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Short or long neck
The ideal length for a horse’s neck is one third of its overall body.
Vet and dressage rider Rachel Murray says: “A horse with a short neck may find it easier to ‘sit’ behind for dressage, but, for jumping, a longer length of neck is preferable as this helps with balance and the ability to bascule.
“While a long neck can create an elegant picture, it is also more difficult for the horse to carry himself. More weight at the front end can make the horse inclined to be on the forehand,” says Rachel.
“Any imbalance in the way a horse is built, for example a horse with a long back and short neck, will affect his balance and the way he moves and operates,” says Rachel.
Horses with longer backs will generally find it harder to collect.
A long back can make the horse more flexible, but straightness may be more of an issue.
Straight in the hindleg
“A horse that is straight in the hindleg may find it easier to ‘sit’ and engage, but, if its hocks are very upright, it is likely to be absorbing the compression through other parts of the body, for example by dropping the fetlock more or through the pelvis or lumbosacral junction,” Rachel explains.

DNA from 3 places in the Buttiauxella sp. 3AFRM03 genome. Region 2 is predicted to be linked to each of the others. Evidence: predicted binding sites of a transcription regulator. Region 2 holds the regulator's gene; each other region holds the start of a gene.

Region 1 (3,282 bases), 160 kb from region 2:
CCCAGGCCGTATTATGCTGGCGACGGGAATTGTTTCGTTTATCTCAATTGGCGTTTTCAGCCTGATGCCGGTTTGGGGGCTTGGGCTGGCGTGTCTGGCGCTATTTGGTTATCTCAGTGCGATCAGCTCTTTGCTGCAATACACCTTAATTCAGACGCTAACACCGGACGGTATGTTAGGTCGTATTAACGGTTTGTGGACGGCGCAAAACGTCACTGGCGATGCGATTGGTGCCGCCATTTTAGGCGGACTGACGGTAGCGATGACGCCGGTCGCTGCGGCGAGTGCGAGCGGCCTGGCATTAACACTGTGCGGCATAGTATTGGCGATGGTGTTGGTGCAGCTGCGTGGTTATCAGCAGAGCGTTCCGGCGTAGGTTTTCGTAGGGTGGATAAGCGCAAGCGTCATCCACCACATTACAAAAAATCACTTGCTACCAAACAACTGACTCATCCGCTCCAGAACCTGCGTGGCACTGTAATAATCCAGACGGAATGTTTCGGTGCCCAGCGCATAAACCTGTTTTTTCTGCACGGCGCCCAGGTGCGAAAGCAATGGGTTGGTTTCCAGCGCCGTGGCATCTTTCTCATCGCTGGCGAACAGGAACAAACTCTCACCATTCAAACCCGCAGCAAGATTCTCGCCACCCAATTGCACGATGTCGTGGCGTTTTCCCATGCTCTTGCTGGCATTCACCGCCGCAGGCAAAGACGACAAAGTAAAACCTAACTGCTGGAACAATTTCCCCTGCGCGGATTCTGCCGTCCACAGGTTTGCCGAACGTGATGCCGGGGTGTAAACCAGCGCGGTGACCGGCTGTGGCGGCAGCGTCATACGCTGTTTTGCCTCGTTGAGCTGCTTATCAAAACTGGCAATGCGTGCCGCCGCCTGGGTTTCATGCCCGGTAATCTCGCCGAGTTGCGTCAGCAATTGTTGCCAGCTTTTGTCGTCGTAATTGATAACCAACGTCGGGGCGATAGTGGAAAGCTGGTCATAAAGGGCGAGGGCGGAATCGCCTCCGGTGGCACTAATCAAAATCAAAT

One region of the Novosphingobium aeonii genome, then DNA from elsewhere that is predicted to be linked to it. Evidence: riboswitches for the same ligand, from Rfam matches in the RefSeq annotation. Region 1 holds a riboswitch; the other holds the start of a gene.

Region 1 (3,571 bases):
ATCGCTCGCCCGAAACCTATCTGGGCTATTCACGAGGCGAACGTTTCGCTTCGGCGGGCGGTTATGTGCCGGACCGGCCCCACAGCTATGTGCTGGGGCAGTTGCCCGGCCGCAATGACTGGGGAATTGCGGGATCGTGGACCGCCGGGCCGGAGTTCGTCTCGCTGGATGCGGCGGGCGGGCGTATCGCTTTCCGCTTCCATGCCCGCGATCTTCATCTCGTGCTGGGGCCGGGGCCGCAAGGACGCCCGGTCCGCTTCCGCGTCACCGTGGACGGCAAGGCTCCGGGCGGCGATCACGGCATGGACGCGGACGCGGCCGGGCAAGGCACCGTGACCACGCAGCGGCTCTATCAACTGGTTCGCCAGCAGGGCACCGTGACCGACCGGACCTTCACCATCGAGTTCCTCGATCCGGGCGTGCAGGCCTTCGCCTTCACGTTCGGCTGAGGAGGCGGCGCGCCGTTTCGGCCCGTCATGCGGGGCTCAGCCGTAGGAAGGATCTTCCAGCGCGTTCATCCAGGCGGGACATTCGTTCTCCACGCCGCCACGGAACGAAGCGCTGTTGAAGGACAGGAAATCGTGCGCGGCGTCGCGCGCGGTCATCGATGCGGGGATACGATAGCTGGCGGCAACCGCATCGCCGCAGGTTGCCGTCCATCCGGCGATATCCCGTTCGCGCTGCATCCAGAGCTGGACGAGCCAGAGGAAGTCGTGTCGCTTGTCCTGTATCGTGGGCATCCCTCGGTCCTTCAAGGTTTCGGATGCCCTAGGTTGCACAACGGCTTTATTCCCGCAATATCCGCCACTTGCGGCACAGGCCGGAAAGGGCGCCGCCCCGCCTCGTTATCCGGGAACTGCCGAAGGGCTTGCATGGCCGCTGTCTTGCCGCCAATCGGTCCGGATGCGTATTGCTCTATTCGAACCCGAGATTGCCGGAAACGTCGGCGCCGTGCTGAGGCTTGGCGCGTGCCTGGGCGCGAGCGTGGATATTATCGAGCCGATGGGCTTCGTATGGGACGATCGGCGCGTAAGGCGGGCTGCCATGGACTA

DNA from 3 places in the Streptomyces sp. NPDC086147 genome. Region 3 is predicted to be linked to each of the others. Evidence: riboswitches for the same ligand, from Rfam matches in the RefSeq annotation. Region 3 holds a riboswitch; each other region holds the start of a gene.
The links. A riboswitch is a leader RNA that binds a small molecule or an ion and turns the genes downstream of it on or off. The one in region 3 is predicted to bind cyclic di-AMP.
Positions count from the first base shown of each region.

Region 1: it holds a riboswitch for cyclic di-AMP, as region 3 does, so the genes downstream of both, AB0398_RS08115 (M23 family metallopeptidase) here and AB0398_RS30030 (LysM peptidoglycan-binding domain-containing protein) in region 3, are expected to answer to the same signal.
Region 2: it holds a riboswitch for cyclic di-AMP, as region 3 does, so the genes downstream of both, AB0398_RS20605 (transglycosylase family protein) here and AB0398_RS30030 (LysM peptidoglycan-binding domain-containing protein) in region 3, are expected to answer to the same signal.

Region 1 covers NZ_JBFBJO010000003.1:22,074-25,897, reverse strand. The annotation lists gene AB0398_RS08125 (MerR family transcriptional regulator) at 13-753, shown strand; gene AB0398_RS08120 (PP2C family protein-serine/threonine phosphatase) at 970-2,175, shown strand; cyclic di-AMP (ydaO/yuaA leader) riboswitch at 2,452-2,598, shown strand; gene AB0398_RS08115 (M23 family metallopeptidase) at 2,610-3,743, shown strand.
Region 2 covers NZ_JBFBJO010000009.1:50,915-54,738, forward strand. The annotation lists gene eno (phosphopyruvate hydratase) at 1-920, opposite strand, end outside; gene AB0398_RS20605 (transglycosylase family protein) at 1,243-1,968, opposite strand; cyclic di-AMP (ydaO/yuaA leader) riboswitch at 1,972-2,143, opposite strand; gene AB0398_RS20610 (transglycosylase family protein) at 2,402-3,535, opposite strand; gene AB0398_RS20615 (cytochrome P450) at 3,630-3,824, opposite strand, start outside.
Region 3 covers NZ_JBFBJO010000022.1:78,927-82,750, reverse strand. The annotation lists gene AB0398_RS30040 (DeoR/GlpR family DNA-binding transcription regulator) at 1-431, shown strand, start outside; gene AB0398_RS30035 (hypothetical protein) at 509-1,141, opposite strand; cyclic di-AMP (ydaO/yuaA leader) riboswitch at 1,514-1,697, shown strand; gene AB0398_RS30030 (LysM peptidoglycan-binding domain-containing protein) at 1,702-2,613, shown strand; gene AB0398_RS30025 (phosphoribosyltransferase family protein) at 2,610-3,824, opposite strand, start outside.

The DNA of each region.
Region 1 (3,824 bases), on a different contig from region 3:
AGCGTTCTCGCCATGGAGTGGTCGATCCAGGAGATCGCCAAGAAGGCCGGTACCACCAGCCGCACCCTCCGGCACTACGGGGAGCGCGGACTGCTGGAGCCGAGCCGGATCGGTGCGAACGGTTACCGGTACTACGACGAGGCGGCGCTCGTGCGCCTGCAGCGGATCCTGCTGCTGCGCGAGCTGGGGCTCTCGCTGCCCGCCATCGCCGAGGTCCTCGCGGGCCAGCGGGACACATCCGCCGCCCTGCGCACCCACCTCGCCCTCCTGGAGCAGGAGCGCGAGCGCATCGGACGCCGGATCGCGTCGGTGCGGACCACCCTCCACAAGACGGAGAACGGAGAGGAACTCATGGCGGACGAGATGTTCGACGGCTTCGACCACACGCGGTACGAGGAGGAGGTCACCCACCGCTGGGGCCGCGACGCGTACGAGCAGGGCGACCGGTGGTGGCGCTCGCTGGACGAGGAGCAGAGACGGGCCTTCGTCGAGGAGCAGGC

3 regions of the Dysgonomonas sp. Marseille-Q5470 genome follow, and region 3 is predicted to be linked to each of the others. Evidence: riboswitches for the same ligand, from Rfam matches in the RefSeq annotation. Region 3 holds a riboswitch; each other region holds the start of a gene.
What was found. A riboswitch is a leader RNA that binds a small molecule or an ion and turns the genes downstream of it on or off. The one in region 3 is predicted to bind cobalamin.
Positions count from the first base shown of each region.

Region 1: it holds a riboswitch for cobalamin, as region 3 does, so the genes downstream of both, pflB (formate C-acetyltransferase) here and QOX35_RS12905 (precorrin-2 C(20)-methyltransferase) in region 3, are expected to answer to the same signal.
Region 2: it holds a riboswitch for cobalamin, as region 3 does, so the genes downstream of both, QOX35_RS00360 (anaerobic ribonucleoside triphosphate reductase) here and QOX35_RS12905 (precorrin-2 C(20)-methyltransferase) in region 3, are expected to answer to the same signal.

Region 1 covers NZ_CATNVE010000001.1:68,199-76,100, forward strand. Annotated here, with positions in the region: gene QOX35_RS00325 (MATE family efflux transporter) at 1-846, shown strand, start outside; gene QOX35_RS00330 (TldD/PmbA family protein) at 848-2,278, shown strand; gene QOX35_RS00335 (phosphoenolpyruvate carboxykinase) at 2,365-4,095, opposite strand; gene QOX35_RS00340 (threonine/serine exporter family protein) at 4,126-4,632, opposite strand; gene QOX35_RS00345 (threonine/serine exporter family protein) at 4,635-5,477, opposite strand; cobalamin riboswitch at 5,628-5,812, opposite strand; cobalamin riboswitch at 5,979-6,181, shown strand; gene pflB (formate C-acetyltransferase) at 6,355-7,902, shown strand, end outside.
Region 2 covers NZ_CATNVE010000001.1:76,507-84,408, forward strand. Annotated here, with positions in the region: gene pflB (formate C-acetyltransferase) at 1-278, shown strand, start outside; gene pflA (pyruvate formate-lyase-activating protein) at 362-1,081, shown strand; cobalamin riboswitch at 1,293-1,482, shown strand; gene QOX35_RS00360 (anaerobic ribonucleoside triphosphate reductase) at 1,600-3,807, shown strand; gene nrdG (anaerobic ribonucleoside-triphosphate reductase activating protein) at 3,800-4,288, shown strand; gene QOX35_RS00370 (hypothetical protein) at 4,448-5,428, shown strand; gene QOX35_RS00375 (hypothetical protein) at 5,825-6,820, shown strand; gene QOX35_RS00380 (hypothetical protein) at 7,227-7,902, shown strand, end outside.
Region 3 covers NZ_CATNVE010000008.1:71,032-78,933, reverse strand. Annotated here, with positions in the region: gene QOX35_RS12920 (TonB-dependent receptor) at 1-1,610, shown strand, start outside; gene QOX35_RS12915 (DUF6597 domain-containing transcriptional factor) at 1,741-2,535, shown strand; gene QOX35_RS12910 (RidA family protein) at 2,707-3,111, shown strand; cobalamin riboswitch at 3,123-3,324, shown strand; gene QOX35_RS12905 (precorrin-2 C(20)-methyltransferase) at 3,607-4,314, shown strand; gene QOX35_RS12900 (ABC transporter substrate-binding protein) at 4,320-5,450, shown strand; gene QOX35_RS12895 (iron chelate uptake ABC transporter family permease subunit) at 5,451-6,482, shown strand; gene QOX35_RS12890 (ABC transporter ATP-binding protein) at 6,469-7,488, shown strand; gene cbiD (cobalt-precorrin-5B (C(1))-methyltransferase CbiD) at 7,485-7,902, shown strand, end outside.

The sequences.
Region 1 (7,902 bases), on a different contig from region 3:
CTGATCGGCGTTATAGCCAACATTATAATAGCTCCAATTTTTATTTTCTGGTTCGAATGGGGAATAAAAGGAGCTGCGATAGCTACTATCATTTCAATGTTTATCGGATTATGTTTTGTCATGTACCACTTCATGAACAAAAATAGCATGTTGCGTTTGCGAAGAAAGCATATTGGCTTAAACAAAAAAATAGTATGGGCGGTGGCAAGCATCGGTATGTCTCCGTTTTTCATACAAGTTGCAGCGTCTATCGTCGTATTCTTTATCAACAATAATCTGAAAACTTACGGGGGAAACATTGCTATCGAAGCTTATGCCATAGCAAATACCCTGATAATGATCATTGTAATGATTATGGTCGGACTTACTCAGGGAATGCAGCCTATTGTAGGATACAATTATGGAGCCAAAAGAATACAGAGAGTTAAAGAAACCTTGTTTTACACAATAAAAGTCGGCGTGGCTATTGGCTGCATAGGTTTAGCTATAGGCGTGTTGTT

Rotation of the limbs
Any rotation of the limbs in an adult horse will undoubtedly cause increased stress on the joints and tendons.
“For example, if a horse’s knees are close together, but its fetlocks turn out, the insides of the knees will be put under a lot of strain and there will be an increased risk of a tendon injury in this area,” says Rachel.
“As with any conformational fault, the right training regime and correct shoeing is crucial to ensure the horse’s long-term soundness.”
To find out more about conformational problems in horses don’t miss our feature in the current issue of Horse & Hound (27 January, 2011)
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